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Thus, mere philosophy… was rejected in favor of unconditional faith…
We moderns do not consider religious dogma “logically certain,” as the medieval church fathers did. In their eyes, revealed truth of scripture stood on a footing above logical truth. Faith in God reflected an understandable lack of faith in the fallible human mind. Yet, faith and logic both contrasted with mere probability based on empirical evidence. On the other hand, viewed from outside, any belief system is no more secure than its basic tenets taken on faith.
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Christianity eventually went a step further by making speculation dangerously heretical.
Cf. Charles Freeman The Closing of the Western Mind: the rise of faith and the fall of reason Vintage 2005, p308-9: “A desperation to establish doctrinal certainty, a desperation made more intense by the fear of eternal punishment in an area where certainty was, in rational terms, so hard to achieve, helps explain why the level of bitterness in Christian debate was so high, much higher than it was in the more open world of pagan philosophy.”
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…Auguste Comte advanced the concept of positive knowledge…
In contrast to belief, positive knowledge is “the clear perception of existing facts.” [The Free Dictionary (http://legal-dictionary.thefreedictionary.com/belief). Positive can mean variously: confident, unconditional, incontestable, real (as opposed to fictitious), favorable, optimistic, “characterized by affirmation, addition, inclusion, or presence rather than negation, withholding, or absence,” or “formally laid down or imposed” (as in ‘positive law’—“law established or recognized by governmental authority” in contrast to ‘natural law’, which is necessarily empirical). [www.meriam-webster.com/dictionary/positive]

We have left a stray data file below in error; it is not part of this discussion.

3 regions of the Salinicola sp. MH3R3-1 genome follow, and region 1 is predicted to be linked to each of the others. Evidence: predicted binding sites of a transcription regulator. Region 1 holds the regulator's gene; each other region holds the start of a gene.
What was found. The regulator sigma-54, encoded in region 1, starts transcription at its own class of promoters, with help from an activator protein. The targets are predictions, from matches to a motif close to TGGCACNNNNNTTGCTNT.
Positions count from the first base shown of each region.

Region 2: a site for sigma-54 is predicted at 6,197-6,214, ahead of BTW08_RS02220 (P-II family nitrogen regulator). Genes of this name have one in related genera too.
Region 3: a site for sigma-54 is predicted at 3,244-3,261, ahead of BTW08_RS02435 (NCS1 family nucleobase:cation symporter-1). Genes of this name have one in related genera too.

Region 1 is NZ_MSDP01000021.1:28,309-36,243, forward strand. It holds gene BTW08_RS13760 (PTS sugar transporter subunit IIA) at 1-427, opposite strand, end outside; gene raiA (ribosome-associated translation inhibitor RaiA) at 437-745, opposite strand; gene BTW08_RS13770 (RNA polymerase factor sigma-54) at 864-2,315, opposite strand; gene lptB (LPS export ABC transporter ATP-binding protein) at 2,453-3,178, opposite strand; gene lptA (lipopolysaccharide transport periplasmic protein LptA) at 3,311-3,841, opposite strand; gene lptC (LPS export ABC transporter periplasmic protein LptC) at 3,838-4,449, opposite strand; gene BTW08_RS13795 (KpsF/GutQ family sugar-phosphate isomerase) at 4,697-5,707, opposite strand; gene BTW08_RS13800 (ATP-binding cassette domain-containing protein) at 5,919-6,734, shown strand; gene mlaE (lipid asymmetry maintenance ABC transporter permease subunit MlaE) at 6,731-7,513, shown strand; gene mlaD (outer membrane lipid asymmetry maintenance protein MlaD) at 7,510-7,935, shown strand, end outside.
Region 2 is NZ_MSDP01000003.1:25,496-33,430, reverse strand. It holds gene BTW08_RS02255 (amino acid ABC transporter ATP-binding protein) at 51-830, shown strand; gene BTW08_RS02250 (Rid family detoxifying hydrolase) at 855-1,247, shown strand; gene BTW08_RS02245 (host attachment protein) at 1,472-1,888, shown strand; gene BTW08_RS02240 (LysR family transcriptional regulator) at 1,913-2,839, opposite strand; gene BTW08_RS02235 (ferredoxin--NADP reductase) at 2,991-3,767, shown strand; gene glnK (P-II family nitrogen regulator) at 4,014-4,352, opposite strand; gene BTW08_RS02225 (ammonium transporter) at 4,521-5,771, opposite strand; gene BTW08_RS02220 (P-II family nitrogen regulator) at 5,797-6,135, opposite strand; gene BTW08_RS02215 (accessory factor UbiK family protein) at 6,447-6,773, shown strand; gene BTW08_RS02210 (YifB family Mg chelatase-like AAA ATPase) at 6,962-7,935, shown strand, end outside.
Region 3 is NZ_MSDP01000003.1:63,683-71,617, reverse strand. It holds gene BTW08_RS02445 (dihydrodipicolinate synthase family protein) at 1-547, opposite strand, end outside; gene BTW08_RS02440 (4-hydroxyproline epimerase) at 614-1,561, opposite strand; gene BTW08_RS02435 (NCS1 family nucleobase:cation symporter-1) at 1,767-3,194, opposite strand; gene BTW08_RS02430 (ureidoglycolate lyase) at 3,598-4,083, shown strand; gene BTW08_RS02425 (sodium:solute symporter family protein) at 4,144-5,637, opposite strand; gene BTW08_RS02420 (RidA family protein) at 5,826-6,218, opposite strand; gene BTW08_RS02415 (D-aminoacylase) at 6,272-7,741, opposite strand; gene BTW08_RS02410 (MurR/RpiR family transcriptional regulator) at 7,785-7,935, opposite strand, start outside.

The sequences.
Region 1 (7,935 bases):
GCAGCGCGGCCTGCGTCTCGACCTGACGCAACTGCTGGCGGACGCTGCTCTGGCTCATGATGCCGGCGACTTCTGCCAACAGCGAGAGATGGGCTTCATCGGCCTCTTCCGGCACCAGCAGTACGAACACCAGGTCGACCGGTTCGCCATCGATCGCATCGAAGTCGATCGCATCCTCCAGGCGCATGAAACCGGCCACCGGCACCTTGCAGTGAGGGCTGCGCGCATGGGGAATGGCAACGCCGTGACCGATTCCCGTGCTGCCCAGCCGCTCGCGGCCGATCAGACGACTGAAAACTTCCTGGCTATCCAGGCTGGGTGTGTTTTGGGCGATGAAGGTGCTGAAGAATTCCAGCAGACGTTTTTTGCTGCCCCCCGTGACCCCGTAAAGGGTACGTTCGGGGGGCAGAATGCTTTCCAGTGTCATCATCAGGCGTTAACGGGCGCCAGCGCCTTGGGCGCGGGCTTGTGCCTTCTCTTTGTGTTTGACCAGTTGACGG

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It does more than assert what exists, It tells us how to relate to it.
Similarly, while media may seem to communicate facts, they often tell us how to interpret them and convey how we should feel about them. These biases often reflect the political views of the media’s owners. In the case of scientific research, they may reflect the interests of its corporate funders. Even when that is not the case, science prescribes a general attitude toward the natural world and defines the prospects of knowledge.
In the case of political or media “facts,” a façade of objectivity may signal that the author does not take full responsibility for claims made or for his or her own ideological position. Far from promoting detachment on the part of the reader, it is calculated to inspire an emotional response—based on allegedly indisputable facts. In the case of scientific objectivity, the ethos of disinterest permits assumptions built into the research to go unrecognized. Whether applied to the political landscape or to the natural landscape, there is always need for skepticism.
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Indeed, as acknowledged by Hume…the greater the drive to find order and coherence in those events.
Scott Atran & Joseph Henrich describe an experiment “in which people were asked what patterns they could see in arrangements of dots or stock market figures… Before asking, the experimenters made half the participants feel a lack of control. Those who experienced a lack of control were more likely to see patterns and processes underlying the randomness, suggesting that under uncertainty we are more likely to find preternatural explanations for the randomness.” [“The Evolution of Religion: How Cognitive By-Products, Adaptive Learning Heuristics, Ritual Displays, and Group Competition Generate Deep Commitments to Prosocial Religions” Biological Theory 5(1) 2010, p19]